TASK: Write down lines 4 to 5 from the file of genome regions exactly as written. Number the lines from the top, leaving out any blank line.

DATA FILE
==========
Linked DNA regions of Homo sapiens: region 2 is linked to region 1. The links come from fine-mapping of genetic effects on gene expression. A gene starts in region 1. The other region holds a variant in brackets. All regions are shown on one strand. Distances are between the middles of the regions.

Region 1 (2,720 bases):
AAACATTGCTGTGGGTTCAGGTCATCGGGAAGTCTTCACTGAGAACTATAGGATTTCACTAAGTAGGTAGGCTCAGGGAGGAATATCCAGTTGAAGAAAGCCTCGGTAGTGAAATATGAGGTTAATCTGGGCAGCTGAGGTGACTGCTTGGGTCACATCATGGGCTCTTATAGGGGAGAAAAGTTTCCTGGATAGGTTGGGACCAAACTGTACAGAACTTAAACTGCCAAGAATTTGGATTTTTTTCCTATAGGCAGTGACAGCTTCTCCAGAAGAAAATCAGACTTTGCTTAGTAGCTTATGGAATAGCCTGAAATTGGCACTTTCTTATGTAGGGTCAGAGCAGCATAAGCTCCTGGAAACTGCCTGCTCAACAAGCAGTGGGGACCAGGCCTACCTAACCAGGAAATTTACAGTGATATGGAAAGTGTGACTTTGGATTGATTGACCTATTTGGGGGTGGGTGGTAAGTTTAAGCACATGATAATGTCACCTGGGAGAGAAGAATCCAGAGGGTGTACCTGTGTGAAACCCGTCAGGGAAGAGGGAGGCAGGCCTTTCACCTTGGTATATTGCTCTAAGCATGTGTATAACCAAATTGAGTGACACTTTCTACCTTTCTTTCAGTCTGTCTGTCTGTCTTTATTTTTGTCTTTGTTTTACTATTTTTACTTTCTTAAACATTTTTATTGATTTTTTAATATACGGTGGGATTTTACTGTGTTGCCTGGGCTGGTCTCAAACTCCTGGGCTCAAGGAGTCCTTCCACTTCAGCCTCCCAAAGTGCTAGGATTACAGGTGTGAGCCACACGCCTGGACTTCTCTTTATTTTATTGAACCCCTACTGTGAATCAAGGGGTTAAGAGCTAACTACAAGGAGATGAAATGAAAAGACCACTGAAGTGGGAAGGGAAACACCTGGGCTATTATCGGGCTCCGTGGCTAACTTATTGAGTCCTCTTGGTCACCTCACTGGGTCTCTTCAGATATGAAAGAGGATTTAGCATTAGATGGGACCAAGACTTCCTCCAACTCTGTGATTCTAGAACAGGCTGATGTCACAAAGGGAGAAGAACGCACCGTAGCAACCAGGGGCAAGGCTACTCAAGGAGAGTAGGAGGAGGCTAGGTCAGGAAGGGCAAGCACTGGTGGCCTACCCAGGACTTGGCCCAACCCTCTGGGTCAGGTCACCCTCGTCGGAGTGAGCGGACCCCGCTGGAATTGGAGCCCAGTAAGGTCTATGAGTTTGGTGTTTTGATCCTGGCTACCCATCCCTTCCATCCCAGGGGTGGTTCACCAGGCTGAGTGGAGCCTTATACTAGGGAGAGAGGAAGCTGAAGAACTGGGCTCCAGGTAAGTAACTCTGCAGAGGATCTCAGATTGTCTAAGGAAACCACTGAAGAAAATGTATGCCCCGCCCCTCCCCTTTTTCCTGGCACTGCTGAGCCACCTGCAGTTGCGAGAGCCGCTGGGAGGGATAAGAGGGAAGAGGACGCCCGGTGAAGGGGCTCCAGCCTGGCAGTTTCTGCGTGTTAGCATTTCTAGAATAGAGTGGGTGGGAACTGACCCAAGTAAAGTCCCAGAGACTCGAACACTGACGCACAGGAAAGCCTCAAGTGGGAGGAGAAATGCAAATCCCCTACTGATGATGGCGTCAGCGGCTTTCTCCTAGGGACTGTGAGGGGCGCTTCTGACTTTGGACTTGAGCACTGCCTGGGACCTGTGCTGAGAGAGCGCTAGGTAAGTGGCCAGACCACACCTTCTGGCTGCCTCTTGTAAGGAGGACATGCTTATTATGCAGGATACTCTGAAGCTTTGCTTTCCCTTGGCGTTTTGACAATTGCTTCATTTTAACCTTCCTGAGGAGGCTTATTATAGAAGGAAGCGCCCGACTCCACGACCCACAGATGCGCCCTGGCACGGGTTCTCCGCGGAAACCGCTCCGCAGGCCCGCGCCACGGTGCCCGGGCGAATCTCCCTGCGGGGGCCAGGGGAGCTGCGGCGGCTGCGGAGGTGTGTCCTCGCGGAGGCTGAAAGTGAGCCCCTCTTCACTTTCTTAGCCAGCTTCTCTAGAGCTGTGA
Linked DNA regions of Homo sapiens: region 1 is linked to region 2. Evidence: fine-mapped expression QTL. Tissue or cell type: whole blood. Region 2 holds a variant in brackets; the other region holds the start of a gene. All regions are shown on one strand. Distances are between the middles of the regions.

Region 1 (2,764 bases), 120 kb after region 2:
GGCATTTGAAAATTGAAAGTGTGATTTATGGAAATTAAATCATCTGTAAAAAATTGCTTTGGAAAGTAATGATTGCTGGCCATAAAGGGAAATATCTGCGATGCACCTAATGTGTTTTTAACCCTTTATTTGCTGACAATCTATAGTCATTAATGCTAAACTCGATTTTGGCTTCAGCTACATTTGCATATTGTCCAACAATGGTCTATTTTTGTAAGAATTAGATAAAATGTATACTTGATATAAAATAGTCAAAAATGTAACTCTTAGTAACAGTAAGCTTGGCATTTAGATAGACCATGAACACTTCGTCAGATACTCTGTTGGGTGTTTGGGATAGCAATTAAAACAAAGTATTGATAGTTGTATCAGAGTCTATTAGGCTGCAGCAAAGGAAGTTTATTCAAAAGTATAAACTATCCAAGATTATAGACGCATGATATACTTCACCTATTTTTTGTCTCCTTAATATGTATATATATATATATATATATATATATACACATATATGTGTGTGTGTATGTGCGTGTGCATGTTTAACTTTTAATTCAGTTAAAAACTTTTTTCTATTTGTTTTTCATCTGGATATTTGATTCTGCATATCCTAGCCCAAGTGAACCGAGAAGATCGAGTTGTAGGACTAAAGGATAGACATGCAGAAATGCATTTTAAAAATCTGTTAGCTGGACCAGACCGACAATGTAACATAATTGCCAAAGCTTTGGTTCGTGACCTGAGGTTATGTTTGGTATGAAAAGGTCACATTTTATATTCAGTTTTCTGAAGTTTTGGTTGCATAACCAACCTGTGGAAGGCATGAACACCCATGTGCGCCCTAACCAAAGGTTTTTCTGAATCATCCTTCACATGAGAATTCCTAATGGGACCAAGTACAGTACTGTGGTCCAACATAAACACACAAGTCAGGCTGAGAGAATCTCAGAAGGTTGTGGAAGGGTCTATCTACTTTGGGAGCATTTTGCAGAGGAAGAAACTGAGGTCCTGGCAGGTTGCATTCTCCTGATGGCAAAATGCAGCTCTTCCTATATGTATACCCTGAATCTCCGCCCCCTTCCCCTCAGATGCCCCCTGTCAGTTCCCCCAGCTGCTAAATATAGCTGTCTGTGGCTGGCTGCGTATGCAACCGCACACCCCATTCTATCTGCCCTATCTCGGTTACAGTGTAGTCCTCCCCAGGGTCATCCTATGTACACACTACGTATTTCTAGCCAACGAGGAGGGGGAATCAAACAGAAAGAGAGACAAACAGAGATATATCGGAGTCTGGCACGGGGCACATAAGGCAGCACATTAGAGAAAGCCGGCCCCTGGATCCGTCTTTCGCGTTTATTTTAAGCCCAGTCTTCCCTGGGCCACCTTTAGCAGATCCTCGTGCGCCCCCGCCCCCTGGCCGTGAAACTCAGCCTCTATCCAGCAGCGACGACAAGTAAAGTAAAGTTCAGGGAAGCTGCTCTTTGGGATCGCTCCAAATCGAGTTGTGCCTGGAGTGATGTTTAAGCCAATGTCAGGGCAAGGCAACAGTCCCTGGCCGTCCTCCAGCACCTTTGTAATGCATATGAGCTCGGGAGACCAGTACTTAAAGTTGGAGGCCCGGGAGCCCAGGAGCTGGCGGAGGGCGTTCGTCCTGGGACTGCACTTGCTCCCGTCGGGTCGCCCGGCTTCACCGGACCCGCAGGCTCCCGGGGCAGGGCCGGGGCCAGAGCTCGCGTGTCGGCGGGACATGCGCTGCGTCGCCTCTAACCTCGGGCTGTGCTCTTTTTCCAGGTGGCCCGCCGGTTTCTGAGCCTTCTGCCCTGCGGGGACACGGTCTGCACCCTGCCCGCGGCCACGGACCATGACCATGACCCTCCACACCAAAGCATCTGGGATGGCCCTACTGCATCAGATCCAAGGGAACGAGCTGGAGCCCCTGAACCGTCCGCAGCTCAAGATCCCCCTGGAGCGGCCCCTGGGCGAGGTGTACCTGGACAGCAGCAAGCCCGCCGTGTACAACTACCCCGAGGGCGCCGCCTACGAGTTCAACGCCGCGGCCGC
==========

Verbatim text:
Linked DNA regions of Homo sapiens: region 1 is linked to region 2. Evidence: fine-mapped expression QTL. Tissue or cell type: whole blood. Region 2 holds a variant in brackets; the other region holds the start of a gene. All regions are shown on one strand. Distances are between the middles of the regions.

Region 1 (2,764 bases), 120 kb after region 2: